Poor Fisherman Teaches Businessman a Valuable Life Lesson [Story of the Day]
A man discovered the true meaning of contentment and the value of a happy life in a tiny out-of-the-way fishing village.
Hank Landon was a rich man, but he wasn't exactly a happy man, and he couldn't for the life of him figure out why. His third marriage was on the rocks, his youngest children barely knew him, his oldest didn't want to know him.
So Hank told his business partners that he was going away to Capri with one of his latest flings, but instead, he got into his car and he drove south, aimlessly, looking for a signpost that would point him in the right direction.
Seven days into his aimless road trip, stopping off in one-horse-towns, sleeping in seedy motels, he crossed the border into Mexico. Twenty-four hours later he saw a signpost leading off into a secondary road indicating that "Felicidade" was 23 miles away.
"Felicidade, twenty-three miles away," said Hank to himself, "Twenty-three miles to Happiness! That's what I need." And Hank turned off and drove the twenty-three miles to a tiny fishing village that looked for all the world like a slice of heaven.
He stopped in front of a small bodega, walked in, and ordered a beer from the sweet-faced middle-aged woman behind the bar. Hank was sure it was the best beer he had ever tasted.
He smiled at the woman. "Buenos dias, Señora. Do you know if there is a motel or a guest house in town where I could stay for a few days?"
The woman smiled back. "We don't have a hotel or a guest house, but my son José rents out a small cottage on the beach to sports fishermen. I don't think he has guests."
Hank woke up feeling completely at peace with himself for the first time in his life.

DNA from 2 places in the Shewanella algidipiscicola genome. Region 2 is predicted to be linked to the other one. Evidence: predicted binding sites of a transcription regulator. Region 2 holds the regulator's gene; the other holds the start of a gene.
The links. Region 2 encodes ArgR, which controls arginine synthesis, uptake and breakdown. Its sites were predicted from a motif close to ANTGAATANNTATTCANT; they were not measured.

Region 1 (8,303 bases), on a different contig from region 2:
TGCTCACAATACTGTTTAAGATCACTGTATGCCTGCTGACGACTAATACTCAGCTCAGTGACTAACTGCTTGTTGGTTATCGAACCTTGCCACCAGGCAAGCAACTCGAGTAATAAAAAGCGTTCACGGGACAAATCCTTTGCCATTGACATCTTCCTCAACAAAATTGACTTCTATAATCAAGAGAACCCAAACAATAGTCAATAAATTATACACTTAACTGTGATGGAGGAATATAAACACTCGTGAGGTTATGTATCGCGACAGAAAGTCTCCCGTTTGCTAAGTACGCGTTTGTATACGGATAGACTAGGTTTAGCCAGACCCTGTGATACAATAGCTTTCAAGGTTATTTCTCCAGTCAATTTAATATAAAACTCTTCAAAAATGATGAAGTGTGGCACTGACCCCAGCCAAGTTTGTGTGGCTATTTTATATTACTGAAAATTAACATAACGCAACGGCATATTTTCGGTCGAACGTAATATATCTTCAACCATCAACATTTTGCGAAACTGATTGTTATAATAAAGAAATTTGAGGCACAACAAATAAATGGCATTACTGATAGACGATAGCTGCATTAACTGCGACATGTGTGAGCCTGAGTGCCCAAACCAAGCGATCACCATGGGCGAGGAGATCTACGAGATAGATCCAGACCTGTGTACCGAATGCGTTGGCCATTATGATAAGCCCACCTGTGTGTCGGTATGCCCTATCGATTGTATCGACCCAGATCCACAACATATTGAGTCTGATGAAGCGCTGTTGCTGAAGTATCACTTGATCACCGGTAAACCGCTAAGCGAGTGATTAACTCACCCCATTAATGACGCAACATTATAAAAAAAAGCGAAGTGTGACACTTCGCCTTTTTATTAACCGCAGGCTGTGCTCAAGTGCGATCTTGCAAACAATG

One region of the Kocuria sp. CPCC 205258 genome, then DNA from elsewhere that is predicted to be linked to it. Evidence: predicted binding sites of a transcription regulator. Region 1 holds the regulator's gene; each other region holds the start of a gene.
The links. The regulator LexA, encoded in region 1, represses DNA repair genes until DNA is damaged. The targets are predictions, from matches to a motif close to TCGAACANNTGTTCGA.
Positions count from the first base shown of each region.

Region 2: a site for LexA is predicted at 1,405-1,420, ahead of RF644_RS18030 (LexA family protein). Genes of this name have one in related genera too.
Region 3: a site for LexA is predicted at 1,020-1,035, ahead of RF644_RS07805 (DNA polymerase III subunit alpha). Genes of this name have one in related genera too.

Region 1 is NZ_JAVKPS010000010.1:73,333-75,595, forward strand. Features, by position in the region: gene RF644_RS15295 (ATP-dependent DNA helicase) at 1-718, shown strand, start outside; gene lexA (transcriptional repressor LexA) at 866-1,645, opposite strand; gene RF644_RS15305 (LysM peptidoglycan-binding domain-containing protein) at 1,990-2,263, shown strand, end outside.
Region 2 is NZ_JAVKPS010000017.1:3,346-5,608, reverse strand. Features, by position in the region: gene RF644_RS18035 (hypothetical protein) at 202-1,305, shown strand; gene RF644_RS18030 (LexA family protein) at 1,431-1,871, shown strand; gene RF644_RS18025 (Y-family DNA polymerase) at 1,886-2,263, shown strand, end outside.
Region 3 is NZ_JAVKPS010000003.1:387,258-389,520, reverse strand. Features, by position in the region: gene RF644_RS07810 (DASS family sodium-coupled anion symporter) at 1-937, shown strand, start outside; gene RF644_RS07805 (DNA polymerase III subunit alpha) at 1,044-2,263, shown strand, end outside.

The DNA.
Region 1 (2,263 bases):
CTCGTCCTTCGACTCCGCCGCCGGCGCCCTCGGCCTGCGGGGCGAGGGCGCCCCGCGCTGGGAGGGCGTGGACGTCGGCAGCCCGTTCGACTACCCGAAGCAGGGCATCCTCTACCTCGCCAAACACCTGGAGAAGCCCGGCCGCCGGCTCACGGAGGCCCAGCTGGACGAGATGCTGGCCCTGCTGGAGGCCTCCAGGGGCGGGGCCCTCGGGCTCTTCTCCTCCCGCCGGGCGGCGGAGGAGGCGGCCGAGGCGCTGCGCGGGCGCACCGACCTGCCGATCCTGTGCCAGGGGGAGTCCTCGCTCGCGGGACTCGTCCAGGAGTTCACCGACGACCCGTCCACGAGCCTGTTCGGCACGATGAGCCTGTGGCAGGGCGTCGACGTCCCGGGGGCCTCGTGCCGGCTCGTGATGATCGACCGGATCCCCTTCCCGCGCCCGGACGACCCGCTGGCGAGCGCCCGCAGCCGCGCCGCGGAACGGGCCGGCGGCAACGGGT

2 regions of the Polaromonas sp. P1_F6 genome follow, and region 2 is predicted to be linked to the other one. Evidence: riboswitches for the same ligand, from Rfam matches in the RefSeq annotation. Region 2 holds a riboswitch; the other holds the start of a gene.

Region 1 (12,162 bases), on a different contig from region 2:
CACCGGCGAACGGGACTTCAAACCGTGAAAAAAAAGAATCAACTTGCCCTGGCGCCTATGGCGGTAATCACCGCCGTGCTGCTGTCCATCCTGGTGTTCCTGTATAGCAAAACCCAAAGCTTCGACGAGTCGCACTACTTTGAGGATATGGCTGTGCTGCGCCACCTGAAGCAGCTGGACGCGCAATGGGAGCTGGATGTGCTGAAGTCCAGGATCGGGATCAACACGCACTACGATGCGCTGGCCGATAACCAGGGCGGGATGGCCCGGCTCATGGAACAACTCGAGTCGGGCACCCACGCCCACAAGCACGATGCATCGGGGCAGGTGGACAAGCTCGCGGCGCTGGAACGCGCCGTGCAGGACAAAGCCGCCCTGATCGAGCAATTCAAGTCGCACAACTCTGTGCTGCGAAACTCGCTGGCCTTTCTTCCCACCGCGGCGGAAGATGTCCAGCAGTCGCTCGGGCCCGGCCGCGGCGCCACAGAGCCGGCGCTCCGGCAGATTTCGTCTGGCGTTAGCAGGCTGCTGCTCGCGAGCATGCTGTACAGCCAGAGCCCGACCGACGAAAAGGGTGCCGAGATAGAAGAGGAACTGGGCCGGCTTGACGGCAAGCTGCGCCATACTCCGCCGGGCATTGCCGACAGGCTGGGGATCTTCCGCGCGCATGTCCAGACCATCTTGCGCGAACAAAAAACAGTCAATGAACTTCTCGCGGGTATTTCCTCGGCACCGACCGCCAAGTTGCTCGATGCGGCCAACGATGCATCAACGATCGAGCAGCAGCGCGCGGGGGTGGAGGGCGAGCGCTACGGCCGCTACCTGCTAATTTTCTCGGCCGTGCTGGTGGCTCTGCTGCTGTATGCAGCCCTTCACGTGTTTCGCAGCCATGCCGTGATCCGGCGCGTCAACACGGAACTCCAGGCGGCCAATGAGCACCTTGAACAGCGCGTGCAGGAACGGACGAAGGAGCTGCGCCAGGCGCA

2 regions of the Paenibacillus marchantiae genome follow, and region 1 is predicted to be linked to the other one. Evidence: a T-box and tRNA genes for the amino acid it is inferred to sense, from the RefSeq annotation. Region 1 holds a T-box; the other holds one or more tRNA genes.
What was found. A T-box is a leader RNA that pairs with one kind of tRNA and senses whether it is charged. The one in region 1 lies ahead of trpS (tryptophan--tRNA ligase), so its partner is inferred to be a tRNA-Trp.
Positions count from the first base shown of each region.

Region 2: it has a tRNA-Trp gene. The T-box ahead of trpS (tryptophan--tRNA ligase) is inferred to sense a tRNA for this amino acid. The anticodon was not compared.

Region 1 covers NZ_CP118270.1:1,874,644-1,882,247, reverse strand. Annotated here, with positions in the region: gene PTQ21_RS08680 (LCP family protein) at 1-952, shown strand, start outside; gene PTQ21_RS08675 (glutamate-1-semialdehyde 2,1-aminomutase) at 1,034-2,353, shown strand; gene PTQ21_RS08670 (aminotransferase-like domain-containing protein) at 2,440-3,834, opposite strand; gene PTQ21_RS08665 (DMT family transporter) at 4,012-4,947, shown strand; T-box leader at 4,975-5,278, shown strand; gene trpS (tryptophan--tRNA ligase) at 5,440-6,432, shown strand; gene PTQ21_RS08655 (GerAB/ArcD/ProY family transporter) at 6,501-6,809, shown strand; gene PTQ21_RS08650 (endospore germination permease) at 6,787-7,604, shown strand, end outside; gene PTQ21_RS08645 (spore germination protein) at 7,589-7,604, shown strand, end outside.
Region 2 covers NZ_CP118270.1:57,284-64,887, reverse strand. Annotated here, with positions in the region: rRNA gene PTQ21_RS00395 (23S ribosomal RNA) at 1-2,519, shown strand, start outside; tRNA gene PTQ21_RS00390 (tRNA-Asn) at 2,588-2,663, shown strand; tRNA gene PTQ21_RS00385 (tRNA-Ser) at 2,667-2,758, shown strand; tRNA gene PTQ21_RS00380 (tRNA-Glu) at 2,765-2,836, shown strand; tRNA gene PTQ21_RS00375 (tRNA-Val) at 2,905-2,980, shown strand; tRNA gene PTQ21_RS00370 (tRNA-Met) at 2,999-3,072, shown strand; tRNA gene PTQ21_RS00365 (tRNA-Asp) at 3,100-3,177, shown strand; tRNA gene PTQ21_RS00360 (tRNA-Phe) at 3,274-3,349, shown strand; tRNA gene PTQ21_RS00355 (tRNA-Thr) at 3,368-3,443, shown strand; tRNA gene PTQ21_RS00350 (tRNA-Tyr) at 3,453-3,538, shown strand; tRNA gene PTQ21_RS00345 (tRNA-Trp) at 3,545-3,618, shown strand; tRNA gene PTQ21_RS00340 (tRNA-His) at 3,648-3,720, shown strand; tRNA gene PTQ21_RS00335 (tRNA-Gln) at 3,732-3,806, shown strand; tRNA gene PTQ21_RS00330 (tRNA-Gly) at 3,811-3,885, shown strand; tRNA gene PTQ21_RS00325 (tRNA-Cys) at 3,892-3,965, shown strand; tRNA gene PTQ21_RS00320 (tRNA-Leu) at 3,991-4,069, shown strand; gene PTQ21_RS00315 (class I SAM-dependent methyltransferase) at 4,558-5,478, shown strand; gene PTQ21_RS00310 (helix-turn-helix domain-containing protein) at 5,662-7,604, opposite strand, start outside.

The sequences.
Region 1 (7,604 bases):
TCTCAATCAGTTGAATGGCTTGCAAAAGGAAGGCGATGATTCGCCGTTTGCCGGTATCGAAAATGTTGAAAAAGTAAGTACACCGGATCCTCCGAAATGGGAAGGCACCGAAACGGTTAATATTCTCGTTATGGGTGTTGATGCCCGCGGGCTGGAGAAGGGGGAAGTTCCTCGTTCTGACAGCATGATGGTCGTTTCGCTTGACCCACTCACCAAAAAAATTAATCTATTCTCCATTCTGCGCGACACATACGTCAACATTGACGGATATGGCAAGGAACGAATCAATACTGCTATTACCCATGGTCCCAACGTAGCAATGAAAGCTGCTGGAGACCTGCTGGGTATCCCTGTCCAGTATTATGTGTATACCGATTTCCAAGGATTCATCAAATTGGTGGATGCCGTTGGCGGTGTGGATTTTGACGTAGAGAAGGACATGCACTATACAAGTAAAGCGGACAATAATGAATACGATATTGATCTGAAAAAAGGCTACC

Half an hour later, Hank was comfortable ensconced in a delightfully rustic cottage, driving another beer, watching the blue ocean cover the golden beach with a frill of foam.
That night, he walked into the village and had dinner in the bodega -- one of the best meals he's ever had. Afterward, Hank leaned back in his chair and listened as a group of locals played music together.
Children ran down the street, waving sparklers, chased by their anxious mothers and a mongrel puppy, barking excitedly. And through it all the men played joyfully, while the younger people danced.
Hank thought to himself: "This is what I want. This is what I need." and he walked over to José who was helping his mother behind the bar and made him an offer on his cottage.
The next morning Hank woke up feeling completely at peace with himself for the first time in his life. He sent his partners a message informing them that he was retiring, and another message to his wife, inviting her to Felicidade.
Then he took a long walk along the golden beach that ribboned out of sight into the misty horizon. He caught sight of a fisherman pulling in his boat and walked over.
The man, strong and handsome, was in his early twenties and looked friendly. He was unloading two huge yellow-finned that would bring in a hefty price in New York. "Good catch there!" Hank greeted the man.
The man turned and smiled. "Yes indeed, a good day's work!"
Hank glanced at his watch startled. "Day's work? You're finished for the day?"
"Yes," the man smiled, "My wife is waiting for me for lunch, my children will be getting home from school..."
"But man, if you put in 10 or 12 hours, you could quadruple your take. If you made a few contacts and sold your fish directly to restaurants in New York, you could fly your catch in and still make a huge profit!"
"Why would I do that?" asked the man puzzled.
"You'd make a fortune, and in ten or twelve years, you could retire to a nice out-of-the-way village, spend time with your wife, enjoy your children, make music with your friends, go fishing..."
Hank was stunned when the man answered: "But, Señor, that is the life I already have!"
Horrified Hank realized that he had spent his entire life in the mad pursuit of money, ruined his marriages, neglected his wife and children, and it hadn't brought him any peace or satisfaction.
The tranquil, contented man he'd presumed to advise already knew the secret that had escaped Hank his entire life. Hank discovered the secret to happiness in Felicidade, and when his wife arrived a few days later, he shared it with her.
Any resemblance in this story to actual events, locales, or persons, living or dead, is entirely coincidental.
If you enjoyed this story, you might like this one about a cheating husband who dared to bring his girlfriend into the house while his wife was asleep.